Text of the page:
James K. Galbraith’s THE PREDATOR STATE: HOW CONSERVATIVES ABANDONED THE FREE MARKET AND WHY LIBERALS SHOULD TOO is a revealing look at contemporary politics through the lens of a noted economist.  Galbraith’s main contention is that government, rather than easing the way of those it governs, has become a severe impediment instead due to the way it deals with the economy (or doesn’t).  The politicians who’ve “given over” many of their duties to lobbyists also are excoriated by Galbraith at great length and detail, which is the main reason Galbraith considers our current system to be one of predation rather than actually being a helpful, consistent government.

Galbraith explains the problem on page 147:

Predation is the enemy of honest and independent and especially of sustainable business, of businesses that simply want to sell to the public and make a decent living over the long run.  In a world where the winners are all connected, it is not only the prey (who by and large carry little political weight) who lose out.  It is everyone who has not licked the appropriate boots.

Galbraith’s strongest points are about lobbying, and lobbyists, and in specific are about the government of George W. Bush and how many things that had previously been highly regulated became unregulated due to the influx of corporate privilege and corporate lobbyists who became part of the government in order to subvert it.  Those who would rather profit from the government than doing the hard work of governance are the ones Galbraith has the least use for, and it shows.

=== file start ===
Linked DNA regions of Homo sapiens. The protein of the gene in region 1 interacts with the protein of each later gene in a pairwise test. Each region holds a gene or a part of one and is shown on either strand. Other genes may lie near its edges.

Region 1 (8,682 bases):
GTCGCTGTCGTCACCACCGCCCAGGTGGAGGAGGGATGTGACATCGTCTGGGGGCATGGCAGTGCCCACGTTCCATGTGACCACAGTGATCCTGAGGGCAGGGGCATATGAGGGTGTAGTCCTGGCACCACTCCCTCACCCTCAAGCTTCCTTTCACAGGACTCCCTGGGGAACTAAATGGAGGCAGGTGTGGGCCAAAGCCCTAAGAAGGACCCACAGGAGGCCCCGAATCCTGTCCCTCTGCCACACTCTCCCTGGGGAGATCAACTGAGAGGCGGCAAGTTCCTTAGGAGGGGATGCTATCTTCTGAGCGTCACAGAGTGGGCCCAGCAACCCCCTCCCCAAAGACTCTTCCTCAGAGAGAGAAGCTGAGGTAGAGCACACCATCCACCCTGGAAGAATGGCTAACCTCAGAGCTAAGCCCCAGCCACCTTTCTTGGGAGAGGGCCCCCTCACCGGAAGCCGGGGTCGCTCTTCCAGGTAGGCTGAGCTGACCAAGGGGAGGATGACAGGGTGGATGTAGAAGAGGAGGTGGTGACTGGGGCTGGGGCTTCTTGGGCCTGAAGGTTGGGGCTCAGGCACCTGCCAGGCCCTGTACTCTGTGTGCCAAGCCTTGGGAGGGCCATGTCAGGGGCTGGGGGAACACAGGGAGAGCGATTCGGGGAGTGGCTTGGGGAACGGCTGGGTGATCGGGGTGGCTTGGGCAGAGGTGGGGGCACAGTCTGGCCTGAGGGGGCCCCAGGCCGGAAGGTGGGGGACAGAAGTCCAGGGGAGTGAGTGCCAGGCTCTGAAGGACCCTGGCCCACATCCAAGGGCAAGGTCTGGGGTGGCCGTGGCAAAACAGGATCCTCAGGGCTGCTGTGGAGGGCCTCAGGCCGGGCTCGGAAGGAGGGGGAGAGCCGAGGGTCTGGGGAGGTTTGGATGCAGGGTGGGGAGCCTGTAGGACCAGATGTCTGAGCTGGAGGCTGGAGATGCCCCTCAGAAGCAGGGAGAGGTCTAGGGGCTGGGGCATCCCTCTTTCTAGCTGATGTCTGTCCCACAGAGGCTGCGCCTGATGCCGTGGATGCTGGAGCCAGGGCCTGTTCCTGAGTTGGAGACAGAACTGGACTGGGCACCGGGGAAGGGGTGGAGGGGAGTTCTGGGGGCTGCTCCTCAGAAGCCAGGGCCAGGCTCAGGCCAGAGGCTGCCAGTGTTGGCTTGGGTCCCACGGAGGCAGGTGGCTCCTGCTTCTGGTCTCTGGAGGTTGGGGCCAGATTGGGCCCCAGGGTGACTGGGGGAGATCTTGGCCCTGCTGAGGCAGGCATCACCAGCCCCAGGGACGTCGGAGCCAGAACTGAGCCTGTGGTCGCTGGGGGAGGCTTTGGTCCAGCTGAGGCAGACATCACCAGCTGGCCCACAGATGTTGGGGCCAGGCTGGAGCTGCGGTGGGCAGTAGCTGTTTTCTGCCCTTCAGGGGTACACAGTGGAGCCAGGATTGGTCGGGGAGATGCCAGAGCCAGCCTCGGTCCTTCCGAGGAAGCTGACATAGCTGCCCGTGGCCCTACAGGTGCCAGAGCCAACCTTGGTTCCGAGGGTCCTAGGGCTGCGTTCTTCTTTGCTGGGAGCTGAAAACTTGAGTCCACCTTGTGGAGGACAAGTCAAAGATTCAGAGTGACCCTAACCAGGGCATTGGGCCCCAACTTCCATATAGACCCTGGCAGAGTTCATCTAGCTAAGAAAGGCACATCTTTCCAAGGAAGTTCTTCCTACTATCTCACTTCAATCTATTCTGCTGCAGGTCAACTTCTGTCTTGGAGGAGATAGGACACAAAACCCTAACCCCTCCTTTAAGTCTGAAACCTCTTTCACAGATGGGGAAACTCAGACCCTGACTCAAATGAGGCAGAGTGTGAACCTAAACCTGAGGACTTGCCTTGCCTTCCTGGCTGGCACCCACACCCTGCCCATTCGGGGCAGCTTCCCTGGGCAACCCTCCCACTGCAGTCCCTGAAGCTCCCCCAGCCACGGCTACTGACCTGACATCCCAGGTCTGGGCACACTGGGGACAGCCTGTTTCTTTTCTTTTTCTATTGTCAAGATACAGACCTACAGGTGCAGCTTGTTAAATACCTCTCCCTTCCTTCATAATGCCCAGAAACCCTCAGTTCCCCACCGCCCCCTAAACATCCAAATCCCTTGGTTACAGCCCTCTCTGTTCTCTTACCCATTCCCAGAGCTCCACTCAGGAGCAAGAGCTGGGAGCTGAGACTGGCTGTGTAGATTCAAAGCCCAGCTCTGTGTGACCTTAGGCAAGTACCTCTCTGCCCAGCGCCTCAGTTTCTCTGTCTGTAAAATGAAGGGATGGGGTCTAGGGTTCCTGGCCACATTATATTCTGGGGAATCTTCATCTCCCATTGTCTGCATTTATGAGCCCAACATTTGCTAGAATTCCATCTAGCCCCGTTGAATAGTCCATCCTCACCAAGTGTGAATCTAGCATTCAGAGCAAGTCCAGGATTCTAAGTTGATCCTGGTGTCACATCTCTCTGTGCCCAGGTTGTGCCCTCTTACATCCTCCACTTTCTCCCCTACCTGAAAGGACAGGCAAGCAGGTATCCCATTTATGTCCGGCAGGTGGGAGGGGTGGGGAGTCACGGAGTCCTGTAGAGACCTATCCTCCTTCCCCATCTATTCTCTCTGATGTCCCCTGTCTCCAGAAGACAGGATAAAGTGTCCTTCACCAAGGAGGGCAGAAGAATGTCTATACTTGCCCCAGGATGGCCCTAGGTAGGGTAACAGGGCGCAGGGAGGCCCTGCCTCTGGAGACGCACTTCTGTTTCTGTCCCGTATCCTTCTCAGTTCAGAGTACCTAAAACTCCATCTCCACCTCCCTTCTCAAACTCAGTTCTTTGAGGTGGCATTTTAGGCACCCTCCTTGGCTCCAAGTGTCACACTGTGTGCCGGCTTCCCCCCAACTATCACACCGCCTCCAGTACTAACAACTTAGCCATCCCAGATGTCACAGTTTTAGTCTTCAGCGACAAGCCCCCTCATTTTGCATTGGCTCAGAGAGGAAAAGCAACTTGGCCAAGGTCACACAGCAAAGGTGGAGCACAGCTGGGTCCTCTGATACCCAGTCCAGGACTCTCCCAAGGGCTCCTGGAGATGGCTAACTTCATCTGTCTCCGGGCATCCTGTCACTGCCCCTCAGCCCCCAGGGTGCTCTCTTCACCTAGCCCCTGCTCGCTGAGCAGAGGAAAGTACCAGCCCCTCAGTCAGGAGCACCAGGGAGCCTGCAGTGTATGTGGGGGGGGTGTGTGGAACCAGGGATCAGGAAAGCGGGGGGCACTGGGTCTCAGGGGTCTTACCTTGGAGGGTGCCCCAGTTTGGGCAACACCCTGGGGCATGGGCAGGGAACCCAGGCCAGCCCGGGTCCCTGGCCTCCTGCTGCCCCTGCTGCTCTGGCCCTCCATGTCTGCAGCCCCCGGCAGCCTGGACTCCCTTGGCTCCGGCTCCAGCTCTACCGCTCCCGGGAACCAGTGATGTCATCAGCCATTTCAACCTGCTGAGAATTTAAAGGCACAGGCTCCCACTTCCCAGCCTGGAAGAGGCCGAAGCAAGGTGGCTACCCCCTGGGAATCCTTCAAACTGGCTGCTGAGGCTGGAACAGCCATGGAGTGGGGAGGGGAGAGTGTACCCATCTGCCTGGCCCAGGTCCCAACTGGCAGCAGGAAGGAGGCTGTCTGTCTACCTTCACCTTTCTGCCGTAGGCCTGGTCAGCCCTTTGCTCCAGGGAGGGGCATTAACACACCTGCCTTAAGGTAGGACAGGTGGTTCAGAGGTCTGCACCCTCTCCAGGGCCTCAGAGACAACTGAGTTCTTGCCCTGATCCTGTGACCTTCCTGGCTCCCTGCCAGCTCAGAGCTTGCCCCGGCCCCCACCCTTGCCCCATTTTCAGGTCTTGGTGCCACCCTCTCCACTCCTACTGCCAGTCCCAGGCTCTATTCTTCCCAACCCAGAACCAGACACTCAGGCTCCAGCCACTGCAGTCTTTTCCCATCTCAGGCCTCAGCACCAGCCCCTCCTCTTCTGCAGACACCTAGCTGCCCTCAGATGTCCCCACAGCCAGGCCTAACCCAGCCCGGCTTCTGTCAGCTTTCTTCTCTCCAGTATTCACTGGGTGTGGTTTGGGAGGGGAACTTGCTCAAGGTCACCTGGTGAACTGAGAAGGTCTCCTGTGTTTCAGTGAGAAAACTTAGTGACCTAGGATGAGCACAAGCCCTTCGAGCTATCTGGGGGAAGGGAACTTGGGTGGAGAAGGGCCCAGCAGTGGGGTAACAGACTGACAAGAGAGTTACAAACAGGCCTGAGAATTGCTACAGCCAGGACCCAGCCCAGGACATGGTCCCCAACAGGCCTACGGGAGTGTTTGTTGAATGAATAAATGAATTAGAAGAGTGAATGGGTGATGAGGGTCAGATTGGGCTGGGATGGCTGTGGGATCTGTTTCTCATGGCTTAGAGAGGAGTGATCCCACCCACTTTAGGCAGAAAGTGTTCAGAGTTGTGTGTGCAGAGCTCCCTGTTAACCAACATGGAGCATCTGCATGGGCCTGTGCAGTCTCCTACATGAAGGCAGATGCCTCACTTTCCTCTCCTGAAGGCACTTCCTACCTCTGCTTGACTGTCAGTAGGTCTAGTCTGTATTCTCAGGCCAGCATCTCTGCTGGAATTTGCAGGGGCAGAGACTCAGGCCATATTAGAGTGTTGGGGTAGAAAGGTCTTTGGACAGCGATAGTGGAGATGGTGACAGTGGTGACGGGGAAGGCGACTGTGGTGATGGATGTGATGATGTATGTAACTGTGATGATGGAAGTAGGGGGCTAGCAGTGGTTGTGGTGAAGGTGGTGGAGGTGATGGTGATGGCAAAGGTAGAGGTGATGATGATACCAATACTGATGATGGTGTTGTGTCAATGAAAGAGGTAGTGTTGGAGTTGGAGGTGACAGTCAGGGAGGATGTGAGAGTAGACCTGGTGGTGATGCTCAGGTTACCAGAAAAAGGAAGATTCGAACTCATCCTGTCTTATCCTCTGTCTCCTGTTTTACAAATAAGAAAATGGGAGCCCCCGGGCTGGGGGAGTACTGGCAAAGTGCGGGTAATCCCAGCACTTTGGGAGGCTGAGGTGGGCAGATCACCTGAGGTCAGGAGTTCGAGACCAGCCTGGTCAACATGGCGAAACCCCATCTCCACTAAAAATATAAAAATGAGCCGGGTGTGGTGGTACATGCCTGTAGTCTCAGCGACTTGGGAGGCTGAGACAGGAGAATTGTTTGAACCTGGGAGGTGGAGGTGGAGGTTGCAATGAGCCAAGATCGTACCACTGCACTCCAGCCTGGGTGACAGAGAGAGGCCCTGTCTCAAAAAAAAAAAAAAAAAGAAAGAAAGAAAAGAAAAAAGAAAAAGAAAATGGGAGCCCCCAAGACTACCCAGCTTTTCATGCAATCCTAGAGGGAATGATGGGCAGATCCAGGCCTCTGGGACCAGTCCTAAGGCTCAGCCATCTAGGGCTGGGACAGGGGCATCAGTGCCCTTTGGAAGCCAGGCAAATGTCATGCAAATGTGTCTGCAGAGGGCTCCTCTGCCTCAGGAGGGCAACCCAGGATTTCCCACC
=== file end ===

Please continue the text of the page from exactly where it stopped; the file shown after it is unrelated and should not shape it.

But mostly, Galbraith talks about standards and why we need them, and how running deficits (whether trade or monetary) isn’t necessarily a bad thing.

Now, is THE PREDATOR STATE an interesting, complex, multi-faceted and multifarious work of non-fiction?  Absolutely.  But some of it is designed to make you upset, especially considering the main theme of the book is that too many predators have eased their way into government in order to make money in the short run, the long run be hanged.  (We’ve seen that recently in the 2007-8 stock market collapse, where the Wall Street bigwigs made out like bandits while everyone else suffered.)

As Galbraith puts it, again from page 147:

In the corporate republic that presides over the Predator State, nothing is done for the common good.  Indeed, the men in charge do not recognize that public purposes exist.  For this reason, the concept of competence has no relevance: to be incompetent, you must at least be trying.   But the men in charge are not trying: they have friends, and enemies, and as for the rest — we are prey.

These words are incendiary, and are meant to be; I quote them to give you fair warning that at least some of this book will make you boiling mad (perhaps not the same parts for everyone, as Galbraith insults most facets of the political economy equally).

That being said, I’d recommend THE PREDATOR STATE as a blistering exposé of what’s wrong with politics, and most importantly, what’s wrong with our economy on the conceptual level to anyone who’s looking for answers as to why, exactly, our current system seems to have failed us so abysmally.

— Reviewed by Barb